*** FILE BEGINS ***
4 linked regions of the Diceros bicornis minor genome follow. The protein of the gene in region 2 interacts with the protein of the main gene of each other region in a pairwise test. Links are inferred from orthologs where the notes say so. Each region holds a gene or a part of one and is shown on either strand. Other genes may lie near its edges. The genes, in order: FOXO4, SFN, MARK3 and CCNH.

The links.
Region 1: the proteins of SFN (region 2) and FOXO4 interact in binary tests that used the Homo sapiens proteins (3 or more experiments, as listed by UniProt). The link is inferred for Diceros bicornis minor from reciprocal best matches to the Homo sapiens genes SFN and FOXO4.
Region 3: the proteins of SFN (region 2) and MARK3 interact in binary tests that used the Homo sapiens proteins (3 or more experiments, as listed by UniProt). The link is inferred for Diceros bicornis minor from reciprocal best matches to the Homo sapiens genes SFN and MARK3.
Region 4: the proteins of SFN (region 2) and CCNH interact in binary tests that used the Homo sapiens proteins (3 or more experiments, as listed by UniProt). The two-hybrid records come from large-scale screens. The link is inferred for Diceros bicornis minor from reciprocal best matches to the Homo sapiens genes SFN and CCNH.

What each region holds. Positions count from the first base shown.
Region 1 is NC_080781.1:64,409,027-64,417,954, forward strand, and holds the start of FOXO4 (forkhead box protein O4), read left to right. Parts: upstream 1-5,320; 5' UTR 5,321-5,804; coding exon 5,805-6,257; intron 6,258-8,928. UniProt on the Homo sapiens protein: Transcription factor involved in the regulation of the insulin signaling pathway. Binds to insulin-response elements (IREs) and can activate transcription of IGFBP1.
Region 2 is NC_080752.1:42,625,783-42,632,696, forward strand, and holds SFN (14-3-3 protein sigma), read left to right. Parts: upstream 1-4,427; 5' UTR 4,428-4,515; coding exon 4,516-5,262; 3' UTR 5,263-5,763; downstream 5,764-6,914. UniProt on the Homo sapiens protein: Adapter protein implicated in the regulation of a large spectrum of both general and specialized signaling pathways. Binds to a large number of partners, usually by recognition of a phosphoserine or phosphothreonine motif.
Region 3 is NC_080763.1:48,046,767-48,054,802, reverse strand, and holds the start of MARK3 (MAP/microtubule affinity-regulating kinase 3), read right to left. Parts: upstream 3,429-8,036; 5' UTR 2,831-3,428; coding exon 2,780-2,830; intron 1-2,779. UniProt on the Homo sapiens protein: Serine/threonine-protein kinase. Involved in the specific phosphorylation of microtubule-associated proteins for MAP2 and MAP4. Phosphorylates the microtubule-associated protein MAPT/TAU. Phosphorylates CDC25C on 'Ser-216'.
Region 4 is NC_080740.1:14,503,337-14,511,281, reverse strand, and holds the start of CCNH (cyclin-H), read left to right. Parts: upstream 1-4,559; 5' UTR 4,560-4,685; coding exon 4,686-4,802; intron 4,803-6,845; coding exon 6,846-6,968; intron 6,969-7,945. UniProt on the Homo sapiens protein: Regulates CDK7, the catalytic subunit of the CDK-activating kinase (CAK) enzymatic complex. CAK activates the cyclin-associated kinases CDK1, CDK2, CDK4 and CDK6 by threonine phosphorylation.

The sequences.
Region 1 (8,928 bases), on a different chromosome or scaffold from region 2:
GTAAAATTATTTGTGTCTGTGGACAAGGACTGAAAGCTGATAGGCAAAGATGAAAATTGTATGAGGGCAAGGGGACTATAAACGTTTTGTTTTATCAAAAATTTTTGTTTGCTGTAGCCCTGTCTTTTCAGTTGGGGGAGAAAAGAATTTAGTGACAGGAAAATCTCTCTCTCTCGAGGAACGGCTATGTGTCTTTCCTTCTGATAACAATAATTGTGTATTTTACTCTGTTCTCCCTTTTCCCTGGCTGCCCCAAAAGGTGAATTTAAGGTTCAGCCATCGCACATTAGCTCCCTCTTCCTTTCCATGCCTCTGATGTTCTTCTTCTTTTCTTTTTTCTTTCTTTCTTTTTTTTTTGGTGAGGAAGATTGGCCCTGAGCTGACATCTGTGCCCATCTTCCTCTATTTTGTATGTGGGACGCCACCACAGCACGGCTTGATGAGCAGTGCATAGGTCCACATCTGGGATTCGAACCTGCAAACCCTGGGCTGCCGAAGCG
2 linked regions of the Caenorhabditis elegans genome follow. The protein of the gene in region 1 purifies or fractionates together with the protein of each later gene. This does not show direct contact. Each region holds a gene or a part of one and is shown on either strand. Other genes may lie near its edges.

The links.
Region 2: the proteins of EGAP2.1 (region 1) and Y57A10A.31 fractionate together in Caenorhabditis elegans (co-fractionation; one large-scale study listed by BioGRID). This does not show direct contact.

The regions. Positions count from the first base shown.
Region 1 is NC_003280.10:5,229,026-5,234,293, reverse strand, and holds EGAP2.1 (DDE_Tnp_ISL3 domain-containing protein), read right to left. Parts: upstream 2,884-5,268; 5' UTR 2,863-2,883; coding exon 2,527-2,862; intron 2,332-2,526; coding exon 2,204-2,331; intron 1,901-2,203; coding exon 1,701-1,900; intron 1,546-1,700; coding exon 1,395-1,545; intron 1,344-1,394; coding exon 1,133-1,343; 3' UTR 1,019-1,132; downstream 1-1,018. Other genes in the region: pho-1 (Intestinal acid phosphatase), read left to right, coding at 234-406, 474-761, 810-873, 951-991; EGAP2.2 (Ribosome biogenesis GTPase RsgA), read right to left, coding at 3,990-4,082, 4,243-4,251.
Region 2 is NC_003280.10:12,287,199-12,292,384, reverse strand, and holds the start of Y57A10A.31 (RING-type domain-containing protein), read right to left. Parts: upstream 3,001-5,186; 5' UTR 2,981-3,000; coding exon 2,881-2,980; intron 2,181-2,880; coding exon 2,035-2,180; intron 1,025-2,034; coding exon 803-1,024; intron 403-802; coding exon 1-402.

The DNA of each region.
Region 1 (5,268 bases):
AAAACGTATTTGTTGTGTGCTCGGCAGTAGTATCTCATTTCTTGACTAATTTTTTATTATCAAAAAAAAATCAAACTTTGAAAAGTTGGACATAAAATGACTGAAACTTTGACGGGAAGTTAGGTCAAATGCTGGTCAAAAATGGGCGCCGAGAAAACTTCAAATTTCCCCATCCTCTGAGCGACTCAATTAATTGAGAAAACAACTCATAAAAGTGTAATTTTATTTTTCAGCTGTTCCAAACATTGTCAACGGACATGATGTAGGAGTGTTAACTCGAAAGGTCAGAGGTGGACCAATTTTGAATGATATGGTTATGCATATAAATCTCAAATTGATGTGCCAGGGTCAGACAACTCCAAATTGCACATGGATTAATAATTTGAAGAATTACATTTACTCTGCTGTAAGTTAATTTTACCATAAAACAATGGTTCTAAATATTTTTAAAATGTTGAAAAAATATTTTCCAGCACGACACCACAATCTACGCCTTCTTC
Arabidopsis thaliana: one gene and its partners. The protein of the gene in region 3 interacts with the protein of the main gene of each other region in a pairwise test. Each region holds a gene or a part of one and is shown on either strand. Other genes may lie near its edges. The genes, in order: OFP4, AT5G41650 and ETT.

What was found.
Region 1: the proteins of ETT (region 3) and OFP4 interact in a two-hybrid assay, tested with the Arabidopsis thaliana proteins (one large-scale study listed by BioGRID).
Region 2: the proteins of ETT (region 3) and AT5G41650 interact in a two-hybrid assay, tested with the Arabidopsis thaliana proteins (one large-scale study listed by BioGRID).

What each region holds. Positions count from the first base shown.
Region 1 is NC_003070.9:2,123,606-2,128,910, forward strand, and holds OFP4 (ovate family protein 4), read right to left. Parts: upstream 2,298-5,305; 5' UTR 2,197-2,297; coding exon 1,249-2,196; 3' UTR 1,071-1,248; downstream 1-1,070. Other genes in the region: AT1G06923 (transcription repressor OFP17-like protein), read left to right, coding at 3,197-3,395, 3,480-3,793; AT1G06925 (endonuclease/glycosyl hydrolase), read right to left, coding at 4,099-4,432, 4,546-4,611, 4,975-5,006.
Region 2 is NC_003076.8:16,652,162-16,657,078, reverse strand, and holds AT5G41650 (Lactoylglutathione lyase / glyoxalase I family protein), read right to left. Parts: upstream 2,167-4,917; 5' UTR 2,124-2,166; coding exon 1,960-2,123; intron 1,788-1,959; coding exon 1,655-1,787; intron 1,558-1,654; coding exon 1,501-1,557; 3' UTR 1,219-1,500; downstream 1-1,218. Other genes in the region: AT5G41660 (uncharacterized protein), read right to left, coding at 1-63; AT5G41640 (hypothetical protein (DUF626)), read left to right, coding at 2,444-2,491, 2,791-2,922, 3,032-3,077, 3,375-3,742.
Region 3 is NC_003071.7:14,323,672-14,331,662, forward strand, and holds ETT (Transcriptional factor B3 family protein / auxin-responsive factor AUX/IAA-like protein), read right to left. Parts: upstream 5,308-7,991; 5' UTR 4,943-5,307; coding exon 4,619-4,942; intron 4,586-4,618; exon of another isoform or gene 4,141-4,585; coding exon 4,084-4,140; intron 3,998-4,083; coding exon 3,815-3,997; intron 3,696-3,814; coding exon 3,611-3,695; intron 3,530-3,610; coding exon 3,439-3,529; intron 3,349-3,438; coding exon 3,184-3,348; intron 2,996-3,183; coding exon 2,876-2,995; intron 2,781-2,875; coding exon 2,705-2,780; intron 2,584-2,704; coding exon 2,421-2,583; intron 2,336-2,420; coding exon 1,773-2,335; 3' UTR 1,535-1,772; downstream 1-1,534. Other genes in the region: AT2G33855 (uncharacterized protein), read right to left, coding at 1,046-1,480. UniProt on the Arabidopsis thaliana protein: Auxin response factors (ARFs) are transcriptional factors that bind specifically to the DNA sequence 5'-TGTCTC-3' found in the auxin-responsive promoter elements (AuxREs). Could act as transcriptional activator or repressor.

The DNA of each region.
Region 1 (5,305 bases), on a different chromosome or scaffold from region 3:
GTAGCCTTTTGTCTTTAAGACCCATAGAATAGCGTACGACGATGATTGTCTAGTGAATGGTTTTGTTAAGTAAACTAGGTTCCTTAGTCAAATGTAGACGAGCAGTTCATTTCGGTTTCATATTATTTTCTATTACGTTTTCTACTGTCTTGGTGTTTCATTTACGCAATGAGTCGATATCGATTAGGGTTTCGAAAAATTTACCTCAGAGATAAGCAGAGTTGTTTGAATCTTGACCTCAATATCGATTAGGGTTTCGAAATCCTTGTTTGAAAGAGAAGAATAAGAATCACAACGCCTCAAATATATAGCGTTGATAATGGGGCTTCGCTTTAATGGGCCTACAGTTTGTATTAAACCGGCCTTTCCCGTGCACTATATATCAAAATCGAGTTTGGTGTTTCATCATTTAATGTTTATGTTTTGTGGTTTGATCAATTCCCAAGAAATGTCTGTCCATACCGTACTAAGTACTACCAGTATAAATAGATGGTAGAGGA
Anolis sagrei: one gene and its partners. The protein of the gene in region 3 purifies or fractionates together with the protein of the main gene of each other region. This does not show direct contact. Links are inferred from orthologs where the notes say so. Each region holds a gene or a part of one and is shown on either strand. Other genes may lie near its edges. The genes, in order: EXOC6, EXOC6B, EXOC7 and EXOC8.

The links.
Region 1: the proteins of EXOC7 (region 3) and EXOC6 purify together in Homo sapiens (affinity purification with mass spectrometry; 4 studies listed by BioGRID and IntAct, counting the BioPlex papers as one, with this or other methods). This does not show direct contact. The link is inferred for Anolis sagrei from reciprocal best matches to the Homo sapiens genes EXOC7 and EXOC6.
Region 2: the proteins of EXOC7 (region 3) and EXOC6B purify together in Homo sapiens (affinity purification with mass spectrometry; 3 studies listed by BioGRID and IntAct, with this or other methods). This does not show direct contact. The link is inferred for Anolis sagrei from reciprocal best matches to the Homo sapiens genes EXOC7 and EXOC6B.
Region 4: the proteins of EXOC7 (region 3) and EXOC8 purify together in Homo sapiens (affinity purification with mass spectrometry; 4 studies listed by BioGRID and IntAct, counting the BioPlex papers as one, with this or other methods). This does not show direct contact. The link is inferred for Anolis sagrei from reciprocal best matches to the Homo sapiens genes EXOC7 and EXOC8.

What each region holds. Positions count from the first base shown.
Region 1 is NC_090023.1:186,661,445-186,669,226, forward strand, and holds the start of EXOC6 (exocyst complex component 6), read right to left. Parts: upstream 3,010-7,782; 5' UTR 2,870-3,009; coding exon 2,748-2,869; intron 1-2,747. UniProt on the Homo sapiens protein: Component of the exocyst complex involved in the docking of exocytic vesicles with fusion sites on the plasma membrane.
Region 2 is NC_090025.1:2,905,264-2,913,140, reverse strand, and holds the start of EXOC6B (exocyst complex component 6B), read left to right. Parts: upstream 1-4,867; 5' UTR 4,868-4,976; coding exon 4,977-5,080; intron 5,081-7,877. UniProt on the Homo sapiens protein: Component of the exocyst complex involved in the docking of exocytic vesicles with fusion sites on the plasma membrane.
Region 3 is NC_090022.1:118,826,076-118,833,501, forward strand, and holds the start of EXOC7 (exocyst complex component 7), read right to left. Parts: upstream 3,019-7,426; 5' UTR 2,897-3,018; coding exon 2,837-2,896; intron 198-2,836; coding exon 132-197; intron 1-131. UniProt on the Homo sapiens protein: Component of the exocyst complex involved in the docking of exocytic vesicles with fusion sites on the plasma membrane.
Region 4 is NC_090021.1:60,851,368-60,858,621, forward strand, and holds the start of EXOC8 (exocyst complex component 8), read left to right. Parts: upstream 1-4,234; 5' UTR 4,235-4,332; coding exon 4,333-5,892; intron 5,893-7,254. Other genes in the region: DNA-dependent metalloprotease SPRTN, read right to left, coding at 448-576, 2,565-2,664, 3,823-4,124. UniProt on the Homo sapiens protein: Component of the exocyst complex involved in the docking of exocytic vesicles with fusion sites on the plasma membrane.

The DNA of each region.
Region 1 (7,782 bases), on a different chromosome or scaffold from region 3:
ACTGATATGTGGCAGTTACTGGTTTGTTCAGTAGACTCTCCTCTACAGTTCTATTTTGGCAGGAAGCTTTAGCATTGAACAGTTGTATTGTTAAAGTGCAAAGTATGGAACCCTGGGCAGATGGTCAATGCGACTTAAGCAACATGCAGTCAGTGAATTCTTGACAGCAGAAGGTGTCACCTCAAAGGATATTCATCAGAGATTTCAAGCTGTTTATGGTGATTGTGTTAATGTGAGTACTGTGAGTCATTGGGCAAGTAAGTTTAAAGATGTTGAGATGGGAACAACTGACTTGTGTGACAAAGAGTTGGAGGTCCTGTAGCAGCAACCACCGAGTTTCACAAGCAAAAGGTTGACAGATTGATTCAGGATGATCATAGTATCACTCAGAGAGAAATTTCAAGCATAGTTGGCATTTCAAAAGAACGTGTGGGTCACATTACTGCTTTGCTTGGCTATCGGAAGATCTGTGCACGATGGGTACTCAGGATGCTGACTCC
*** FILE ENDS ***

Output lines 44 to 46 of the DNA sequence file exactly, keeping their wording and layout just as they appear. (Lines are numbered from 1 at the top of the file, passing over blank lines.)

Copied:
The DNA of each region.
Region 1 (7,782 bases), on a different chromosome or scaffold from region 3:
ACTGATATGTGGCAGTTACTGGTTTGTTCAGTAGACTCTCCTCTACAGTTCTATTTTGGCAGGAAGCTTTAGCATTGAACAGTTGTATTGTTAAAGTGCAAAGTATGGAACCCTGGGCAGATGGTCAATGCGACTTAAGCAACATGCAGTCAGTGAATTCTTGACAGCAGAAGGTGTCACCTCAAAGGATATTCATCAGAGATTTCAAGCTGTTTATGGTGATTGTGTTAATGTGAGTACTGTGAGTCATTGGGCAAGTAAGTTTAAAGATGTTGAGATGGGAACAACTGACTTGTGTGACAAAGAGTTGGAGGTCCTGTAGCAGCAACCACCGAGTTTCACAAGCAAAAGGTTGACAGATTGATTCAGGATGATCATAGTATCACTCAGAGAGAAATTTCAAGCATAGTTGGCATTTCAAAAGAACGTGTGGGTCACATTACTGCTTTGCTTGGCTATCGGAAGATCTGTGCACGATGGGTACTCAGGATGCTGACTCC